Antimicrobial resistance of foodborne pathogens in retail pork

Apostolou, Dina (2019) Antimicrobial resistance of foodborne pathogens in retail pork. MRes thesis, University of Nottingham.

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The risk of potential transmission of antimicrobial resistance in bacteria from animals to humans via the food chain needs to be extensively evaluated. Retail pork products, including organic, non-organic and free-range, were purchased from four different sources and tested, along with pig carcass swabs taken from a small local non-commercial abattoir, for the presence of multidrug-resistant (MDR) E. coli, Salmonella, Staphylococcus aureus and Yersinia enterocolitica. Isolation methods were based on the ISO standards for each organism but some method variations were tested to improve isolation frequency. Eight Escherichia isolates were detected, six of which were identified as E. coli, twelve Yersinia isolates with six being identified as Yersinia enterocolitica, five as Yersinia frederiksenii and one as Yersinia sp. A total of four Gram positive coccoid isolates were detected with two identified as Staphylococcus aureus. No Salmonella isolates were obtained. All isolates were tested for phenotypic resistance using disc diffusion assays and antibiotic discs from fifteen antibiotic classes. Five of the eight Escherichia isolates, 12/12 Yersinia isolates and 1/3 Staphylococcus isolates were resistant to three or more antibiotics from different classes and so could be defined as MDR. Resistances observed among E. coli isolates include ampicillin, ampicillin/clavulanic acid, sulphonamides, streptomycin, tetracycline and chloramphenicol, while in Yersinia isolates resistances observed were to ampicillin, ampicillin/clavulanic acid, cefoxitin, cefpodoxime, sulphonamides and nitrofurantoin. PCRs were performed and all Escherichia and Yersinia isolates were positive for the possession of chromosomal AmpC. Staphylococcus isolates were tested for the presence of the mecA gene conferring resistance to methicillin but none showed possession of the gene. PCR was also performed for Staphylococcus isolates to detect if they were CC398 strains but none were. Gram-negative isolates were also tested for metal resistance using PCR for the detection of merA, merC and intl1 genes associated with mercury resistance, pcoE gene for copper resistance and silE and silP genes for silver resistance. Only two E. coli isolates were shown to possess genes associated with metal resistance. Escherichia isolates were tested for the presence of the pathogenic eae, astA, heat-labile (LT) and heat-stable (ST) toxin genes. Five of the eight Escherichia isolates tested positive for the possession of enteroaggregative astA gene and none tested positive for the rest of the genes. Yersinia isolates were tested for the chromosomal ail and inv pathogenic genes and for the virulence plasmid genes yadA and virF. All Y. frederiksenii tested positive for the possession of yadA gene and 2/5 Y. frederiksenii were positive for the ail gene, findings that are quite unusual since both genes are associated with pathogenic Yersinia. None of the Y. enterocolitica isolates showed possession of any pathogenic genes. This study demonstrated the possible transmission of MDR foodborne pathogens to humans via the food chain.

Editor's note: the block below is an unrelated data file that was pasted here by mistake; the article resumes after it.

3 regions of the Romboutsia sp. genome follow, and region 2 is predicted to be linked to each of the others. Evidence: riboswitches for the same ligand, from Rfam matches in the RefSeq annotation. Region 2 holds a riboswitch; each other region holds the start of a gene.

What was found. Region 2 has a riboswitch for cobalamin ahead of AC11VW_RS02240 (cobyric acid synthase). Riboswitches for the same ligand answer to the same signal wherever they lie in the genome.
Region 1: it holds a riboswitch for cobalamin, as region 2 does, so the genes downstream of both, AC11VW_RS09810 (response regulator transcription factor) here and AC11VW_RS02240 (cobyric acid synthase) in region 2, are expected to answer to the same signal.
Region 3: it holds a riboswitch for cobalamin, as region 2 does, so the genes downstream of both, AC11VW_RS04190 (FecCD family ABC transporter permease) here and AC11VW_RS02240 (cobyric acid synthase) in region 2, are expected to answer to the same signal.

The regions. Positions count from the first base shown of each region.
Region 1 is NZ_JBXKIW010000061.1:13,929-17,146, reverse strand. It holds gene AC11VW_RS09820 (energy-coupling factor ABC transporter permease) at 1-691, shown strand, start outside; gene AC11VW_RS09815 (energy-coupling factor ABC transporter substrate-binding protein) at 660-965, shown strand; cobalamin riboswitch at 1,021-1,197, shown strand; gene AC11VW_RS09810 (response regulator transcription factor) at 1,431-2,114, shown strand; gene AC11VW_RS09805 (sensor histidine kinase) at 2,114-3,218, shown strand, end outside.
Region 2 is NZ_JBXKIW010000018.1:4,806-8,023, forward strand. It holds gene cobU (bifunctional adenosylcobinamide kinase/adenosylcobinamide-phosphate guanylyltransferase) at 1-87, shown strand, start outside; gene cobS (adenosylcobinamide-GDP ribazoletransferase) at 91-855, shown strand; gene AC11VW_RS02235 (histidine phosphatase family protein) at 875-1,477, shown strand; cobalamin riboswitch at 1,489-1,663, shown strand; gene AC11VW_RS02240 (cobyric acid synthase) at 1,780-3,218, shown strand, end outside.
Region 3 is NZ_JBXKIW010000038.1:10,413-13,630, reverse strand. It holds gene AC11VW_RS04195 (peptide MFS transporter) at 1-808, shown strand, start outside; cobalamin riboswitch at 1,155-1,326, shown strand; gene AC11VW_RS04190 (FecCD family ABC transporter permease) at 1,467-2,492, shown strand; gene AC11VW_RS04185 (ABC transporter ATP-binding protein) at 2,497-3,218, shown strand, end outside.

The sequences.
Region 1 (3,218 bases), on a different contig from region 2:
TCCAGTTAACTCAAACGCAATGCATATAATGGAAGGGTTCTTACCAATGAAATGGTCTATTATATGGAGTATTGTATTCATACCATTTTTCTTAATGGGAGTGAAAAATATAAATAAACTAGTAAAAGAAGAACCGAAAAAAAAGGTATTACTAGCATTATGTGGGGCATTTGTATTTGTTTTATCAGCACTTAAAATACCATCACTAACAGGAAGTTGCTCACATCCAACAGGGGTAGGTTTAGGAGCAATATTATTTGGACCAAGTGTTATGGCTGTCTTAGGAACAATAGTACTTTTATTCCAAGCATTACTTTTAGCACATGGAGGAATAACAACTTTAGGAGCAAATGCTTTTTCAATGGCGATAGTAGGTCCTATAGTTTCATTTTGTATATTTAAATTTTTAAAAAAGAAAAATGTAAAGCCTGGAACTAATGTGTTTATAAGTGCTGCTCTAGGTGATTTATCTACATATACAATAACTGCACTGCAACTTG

Item Type: Thesis (University of Nottingham only) (MRes)
Supervisors: Dodd, Christine
Hobman, Jon
Keywords: antimicrobial resistance, drug resistance in animals, drug resistance in humans, pork
Subjects: Q Science > QR Microbiology > QR 75 Bacteria. Cyanobacteria
Q Science > QR Microbiology > QR171 Microorganisms in the animal body
Faculties/Schools: UK Campuses > Faculty of Science > School of Biosciences
Item ID: 56460
Depositing User: Apostolou, Constantina
Date Deposited: 02 Aug 2019 13:40
Last Modified: 22 Apr 2021 15:53

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